Panel Discussion - The ILX Comic Strip Poll Results

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21 ballots received and dozens and dozens of strips nominated. ahma start with the single votes and try to post about four a day. We should be done by 2015.
quoted text, unless noted otherwise, is from wikipedia.

A Lesson Is Learned but the Damage is Irreversible by Dale and David – 1 vote
On The Web

A Lesson Is Learned but the Damage Is Irreversible is a web comic drawn by David Hellman and written by Dale Beran. Ted Rall describes the comic as "exploring the limits of pessimism and fatal consequence in a universe that would be difficult to imagine on the printed page." The comic was officially "on hiatus” from September 2006 to December 10, 2012, with the comic "I Name Thee Annihilator" marking the end of the hiatus. Dale and David are the primary characters, although they do not appear in every episode, and there is a small cast of real-life supporting characters, including school friend/mad scientist Paul, Dale's sister Sally, and David's mother, Debby Hellman (who dated the Devil in one strip).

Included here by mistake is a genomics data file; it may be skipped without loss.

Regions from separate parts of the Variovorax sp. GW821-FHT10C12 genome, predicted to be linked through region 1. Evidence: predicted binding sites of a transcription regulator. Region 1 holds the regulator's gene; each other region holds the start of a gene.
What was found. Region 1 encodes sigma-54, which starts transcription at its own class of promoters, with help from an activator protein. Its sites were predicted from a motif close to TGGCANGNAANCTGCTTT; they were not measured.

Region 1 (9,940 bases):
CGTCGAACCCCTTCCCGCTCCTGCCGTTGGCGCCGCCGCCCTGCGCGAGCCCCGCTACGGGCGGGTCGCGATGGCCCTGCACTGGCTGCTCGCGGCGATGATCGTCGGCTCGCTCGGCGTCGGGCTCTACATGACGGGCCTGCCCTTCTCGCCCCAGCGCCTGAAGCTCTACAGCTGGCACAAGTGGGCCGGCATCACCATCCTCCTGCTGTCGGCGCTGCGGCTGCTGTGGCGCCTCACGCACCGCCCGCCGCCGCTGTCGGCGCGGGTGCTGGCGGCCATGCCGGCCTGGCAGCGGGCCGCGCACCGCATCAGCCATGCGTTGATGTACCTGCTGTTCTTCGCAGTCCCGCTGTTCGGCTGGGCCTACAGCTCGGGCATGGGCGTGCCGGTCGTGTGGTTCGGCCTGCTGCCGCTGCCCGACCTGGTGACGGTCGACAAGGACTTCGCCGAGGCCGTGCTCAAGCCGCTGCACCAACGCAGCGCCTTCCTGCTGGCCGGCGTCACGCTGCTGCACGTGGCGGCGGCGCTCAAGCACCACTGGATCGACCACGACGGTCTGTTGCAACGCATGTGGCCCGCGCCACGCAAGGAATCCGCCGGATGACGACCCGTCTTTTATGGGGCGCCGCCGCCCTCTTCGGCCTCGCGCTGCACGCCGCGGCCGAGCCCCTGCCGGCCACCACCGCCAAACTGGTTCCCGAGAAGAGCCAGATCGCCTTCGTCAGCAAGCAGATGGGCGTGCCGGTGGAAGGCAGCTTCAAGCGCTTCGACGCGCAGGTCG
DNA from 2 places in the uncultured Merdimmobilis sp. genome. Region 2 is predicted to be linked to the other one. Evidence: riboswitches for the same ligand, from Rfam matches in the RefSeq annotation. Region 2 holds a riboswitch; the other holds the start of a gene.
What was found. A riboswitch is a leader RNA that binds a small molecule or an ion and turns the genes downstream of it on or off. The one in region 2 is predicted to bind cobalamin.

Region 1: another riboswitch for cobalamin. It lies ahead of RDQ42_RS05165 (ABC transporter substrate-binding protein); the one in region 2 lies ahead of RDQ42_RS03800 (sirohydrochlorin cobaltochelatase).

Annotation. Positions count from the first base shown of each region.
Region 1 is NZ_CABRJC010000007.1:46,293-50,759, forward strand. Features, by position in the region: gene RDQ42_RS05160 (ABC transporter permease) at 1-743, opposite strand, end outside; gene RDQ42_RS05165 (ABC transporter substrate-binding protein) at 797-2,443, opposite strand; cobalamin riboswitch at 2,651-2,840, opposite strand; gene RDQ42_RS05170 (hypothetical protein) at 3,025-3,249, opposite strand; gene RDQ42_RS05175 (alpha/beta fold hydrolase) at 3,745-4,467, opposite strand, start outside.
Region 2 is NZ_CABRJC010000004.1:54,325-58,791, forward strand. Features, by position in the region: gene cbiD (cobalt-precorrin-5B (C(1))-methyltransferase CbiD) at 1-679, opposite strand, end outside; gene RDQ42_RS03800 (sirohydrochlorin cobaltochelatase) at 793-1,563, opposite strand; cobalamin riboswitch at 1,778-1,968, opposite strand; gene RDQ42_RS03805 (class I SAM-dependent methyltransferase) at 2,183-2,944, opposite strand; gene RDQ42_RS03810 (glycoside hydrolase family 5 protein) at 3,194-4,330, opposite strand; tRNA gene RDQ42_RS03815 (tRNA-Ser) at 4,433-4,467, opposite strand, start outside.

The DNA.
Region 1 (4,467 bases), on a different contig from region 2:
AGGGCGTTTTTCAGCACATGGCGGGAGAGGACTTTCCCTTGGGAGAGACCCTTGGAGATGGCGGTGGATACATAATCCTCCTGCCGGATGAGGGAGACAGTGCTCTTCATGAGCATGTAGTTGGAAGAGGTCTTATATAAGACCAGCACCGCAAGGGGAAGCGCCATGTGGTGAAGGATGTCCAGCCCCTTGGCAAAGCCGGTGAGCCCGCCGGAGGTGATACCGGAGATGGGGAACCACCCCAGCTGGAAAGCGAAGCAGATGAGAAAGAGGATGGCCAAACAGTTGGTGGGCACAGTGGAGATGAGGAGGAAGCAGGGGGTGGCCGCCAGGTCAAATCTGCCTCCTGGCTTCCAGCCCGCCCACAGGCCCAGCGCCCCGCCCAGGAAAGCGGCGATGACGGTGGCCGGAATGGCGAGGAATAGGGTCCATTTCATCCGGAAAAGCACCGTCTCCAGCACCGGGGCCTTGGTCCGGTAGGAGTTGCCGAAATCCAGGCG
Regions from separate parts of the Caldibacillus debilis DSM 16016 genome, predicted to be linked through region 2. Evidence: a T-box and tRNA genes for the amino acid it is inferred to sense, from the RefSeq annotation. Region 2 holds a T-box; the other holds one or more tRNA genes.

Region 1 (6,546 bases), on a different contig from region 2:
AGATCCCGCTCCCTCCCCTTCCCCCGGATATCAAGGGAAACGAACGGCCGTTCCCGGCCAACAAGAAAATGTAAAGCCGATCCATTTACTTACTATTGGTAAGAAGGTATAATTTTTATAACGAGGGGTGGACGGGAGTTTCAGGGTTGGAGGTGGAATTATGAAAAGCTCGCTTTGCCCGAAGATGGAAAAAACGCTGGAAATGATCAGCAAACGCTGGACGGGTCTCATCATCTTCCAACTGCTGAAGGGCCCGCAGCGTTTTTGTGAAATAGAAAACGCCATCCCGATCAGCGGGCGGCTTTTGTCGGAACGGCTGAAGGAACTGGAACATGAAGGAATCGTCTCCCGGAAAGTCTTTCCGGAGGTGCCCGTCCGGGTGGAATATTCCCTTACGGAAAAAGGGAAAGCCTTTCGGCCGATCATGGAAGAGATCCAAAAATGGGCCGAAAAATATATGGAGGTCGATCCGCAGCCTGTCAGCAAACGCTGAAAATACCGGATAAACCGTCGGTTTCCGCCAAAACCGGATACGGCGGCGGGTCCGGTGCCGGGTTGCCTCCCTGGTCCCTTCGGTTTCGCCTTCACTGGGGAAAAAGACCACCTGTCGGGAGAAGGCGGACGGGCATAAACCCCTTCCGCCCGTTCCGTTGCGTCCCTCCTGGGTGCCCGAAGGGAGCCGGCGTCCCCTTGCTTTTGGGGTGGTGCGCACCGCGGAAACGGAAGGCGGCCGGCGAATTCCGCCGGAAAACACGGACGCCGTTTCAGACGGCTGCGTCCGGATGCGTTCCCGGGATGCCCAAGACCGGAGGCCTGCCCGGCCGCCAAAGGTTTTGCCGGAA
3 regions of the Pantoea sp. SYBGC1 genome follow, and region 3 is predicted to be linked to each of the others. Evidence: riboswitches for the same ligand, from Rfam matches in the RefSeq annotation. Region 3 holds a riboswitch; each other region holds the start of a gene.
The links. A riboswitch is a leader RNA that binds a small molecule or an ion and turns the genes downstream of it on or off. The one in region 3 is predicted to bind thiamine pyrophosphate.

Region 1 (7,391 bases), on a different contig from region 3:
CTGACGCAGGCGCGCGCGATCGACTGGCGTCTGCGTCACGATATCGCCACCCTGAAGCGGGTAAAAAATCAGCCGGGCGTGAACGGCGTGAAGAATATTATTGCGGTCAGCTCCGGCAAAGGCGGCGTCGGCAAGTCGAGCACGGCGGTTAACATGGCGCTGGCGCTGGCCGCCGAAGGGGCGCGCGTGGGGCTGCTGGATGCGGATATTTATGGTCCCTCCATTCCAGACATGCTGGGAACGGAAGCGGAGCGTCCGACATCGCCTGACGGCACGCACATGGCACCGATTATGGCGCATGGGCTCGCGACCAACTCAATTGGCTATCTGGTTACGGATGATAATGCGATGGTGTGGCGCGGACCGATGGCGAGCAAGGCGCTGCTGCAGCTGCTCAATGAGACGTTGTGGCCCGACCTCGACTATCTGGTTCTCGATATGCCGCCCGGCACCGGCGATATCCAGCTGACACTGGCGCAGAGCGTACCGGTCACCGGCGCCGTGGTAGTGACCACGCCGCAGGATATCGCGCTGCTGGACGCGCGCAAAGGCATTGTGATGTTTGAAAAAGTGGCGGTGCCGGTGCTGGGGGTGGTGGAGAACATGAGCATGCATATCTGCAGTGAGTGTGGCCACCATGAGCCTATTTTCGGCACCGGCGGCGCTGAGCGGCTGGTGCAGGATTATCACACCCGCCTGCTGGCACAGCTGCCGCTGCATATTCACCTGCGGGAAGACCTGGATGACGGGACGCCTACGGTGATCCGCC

A Softer World by Joey Corneau and Emily Horne – 1 vote
On The Web